The Nature of Cedar Mill

Wetland Cleanup at Cedar Mill

Thursday January 12, 9:30 am-12 pm, free and open to all ages, please RSVP here for details and meet up location

Join us for a chilly morning of hard work removing all kinds of trash—large and small, from this special ecosystem. There will be tires, wires, and bits of old appliances from the days before wetland protections went into place. Be sure to bring your binoculars too because this ecosystem is teeming with migrating ducks, foraging herons, and fishing raptors! Tools, gloves, and snacks are provided.

All the details including task lists, recommended equipment, weather forecast, and parking details will be included in the confirmation email that goes out to all the RSVP email addresses one week, and then again one day before the event. Please RSVP so we have a good idea of how many tools and pairs of gloves to bring on the day.

WashCo quarantine to slow the emerald ash borer

The Oregon Department of Agriculture (ODA) has adopted a temporary EAB quarantine to limit the movement of ash, olive, and white fringe tree materials from Washington County to slow the spread of EAB to unaffected locations in the state. This temporary quarantine will remain in effect until May 16, 2023. As more data becomes available, ODA will evaluate future quarantine parameters.

EAB is now considered the most destructive forest pest in North America, killing hundreds of millions of ash trees. The 1/2-inch beetle is often challenging to detect, especially in newly infested trees. Signs of infestation include thinning and yellowing leaves, bark splitting, D-shaped holes in the tree bark, and basal shoots.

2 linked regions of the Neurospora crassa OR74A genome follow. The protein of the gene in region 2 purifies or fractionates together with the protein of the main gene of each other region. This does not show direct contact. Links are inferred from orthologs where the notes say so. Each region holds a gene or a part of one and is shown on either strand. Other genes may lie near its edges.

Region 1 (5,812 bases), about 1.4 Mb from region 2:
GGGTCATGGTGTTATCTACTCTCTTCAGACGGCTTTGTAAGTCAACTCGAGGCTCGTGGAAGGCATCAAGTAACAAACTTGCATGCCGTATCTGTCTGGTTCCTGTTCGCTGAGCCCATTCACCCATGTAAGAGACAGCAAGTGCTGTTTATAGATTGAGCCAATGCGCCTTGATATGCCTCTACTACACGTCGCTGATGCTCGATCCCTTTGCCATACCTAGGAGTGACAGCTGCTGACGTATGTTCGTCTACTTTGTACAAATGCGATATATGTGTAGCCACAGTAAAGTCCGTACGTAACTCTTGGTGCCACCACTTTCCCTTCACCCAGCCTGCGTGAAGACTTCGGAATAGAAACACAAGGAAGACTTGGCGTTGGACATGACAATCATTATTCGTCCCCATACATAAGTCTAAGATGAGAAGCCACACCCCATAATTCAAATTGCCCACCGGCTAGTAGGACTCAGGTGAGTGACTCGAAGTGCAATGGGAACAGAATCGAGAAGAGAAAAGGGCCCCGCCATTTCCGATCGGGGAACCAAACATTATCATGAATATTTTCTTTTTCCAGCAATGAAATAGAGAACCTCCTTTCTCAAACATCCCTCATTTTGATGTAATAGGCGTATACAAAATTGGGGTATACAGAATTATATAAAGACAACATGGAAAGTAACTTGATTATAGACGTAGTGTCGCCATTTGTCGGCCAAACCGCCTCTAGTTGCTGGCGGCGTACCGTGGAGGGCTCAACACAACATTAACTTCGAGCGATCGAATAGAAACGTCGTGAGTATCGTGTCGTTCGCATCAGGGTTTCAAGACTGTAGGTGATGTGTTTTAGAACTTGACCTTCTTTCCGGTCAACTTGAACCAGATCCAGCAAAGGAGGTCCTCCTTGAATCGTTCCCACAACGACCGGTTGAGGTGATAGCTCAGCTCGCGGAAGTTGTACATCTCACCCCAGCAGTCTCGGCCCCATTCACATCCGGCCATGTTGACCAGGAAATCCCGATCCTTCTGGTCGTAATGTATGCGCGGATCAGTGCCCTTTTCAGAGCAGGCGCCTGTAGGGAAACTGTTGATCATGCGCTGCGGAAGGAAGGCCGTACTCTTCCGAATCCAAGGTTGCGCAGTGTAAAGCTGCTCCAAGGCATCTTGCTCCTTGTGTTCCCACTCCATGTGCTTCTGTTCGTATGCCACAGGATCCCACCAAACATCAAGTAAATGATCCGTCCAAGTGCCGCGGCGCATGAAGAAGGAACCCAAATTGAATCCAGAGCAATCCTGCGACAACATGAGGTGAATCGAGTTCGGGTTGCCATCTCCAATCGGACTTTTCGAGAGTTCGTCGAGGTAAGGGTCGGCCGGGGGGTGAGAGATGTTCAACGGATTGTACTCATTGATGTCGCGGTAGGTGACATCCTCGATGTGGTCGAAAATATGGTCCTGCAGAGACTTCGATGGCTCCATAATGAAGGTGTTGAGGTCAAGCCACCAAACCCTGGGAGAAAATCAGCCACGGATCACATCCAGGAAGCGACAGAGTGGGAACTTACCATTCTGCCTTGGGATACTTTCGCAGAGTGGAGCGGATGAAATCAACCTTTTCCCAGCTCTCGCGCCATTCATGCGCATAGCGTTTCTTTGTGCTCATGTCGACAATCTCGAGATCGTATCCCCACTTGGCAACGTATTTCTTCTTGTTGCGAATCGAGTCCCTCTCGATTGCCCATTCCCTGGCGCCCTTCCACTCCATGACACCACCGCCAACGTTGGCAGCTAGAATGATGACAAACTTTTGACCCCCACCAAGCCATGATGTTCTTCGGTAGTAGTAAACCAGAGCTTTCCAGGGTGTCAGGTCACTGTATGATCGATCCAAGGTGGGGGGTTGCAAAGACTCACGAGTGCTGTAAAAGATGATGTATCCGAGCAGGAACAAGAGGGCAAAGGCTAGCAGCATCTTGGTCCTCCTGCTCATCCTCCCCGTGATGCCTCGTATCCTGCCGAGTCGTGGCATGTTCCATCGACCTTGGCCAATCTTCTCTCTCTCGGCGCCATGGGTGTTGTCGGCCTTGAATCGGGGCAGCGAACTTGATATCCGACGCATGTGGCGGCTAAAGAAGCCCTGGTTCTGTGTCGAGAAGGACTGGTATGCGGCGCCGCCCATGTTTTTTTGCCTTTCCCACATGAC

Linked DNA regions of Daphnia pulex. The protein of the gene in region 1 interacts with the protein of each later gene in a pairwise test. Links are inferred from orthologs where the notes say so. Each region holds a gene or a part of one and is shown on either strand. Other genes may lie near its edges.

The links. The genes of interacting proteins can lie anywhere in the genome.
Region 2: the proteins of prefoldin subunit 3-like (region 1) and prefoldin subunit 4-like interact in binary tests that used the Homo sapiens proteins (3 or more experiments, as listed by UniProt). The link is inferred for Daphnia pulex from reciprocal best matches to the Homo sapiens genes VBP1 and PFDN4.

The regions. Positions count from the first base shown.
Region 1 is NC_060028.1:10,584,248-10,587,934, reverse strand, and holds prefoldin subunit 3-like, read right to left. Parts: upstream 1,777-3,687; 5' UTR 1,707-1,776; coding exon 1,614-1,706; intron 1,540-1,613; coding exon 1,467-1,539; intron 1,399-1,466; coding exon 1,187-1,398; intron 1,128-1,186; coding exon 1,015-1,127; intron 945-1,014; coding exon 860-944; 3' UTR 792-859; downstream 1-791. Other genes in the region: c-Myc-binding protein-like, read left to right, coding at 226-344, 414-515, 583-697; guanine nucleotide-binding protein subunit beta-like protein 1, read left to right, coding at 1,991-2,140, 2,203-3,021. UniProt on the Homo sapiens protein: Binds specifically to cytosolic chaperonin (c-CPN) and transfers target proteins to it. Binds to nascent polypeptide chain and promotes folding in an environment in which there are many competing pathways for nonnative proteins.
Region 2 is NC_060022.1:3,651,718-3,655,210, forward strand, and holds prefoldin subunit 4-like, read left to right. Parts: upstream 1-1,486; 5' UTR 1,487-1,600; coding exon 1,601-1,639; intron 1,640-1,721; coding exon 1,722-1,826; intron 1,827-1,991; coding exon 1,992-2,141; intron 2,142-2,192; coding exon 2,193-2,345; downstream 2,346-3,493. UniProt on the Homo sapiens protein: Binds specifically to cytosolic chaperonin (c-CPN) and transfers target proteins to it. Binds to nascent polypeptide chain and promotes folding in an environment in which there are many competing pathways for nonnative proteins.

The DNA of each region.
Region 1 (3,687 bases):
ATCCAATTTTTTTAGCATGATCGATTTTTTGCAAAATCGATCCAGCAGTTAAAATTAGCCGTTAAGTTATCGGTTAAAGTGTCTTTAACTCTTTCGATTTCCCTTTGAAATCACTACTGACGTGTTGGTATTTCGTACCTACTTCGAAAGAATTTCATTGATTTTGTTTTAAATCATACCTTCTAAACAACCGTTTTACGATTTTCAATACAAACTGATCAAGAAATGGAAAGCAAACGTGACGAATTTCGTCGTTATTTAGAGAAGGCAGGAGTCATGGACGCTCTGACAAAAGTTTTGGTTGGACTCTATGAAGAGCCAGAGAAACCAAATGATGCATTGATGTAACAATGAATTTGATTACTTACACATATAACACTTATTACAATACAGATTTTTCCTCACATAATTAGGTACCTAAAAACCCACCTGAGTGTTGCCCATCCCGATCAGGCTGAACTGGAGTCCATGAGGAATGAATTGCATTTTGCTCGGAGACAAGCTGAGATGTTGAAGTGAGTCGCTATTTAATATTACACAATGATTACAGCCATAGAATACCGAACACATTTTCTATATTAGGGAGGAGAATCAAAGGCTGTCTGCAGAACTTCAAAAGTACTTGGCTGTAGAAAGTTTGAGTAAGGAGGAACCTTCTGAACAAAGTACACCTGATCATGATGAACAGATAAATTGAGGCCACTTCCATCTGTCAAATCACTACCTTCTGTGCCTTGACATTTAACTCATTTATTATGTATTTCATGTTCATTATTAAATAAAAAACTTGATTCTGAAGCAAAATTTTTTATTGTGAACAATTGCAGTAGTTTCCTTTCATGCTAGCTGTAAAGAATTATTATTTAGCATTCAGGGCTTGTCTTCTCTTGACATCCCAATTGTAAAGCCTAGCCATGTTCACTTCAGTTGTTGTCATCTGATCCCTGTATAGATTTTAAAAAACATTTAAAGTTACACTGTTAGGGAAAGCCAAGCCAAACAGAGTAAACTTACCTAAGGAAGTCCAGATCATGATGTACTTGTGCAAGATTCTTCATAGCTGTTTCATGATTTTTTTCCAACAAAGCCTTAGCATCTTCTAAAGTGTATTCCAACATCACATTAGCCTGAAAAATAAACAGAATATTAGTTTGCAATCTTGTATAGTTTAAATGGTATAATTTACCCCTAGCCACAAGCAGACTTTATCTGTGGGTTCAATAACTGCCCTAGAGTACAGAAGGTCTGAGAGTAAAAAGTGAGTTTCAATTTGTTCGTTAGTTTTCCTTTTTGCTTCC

The streamside areas of Cedar Mill have lots of ash trees. Keen-eyed neighbors walking our trails can be very helpful in preventing an infestation. Tualatin Soil & Water Conservation District will be working with ODA in our area. Here’s their informative page.

Noyes Development

The Washington County EAB quarantine restricts the movement of several tree materials including but not limited to logs, green lumber, nursery stock, scion wood, bud wood, chips, mulch, stumps, roots, branches, and firewood of hardwood species. ODA is establishing several processing and disposal resources in the area to limit the movement of tree materials to within the quarantine area. For a list of disposal sites, and more information on EAB, please visit: ODA.direct/EAB.

OSU Extension Service has additional information here.

treekeepers logo

Treekeepers news and events

Treekeepers of Washington County is a grassroots organization of volunteers. We work to protect existing trees for the many benefits they provide by advocating for sustainable development in Washington County.

Sign our petition to request a countywide urban forestry program that would offset the negative impact of increased housing development on our tree canopy and the localized impact of climate change.

For more information, visit our website.

Treekeepers of Washington County events

How a Washington County Urban Forestry Program Can Save Our Trees

January 17, 6:30 pm, via zoom

Be part of our first-ever meeting for anyone interested in Washington County Trees! Scott Altenhoff, Oregon Department of Forestry’s Manager, Urban and Community Forestry Assistance Program, will be addressing best practices for urban forest planning, assessment, and management as well as for disaster prevention, response, and recovery. We hope to see you at this important event.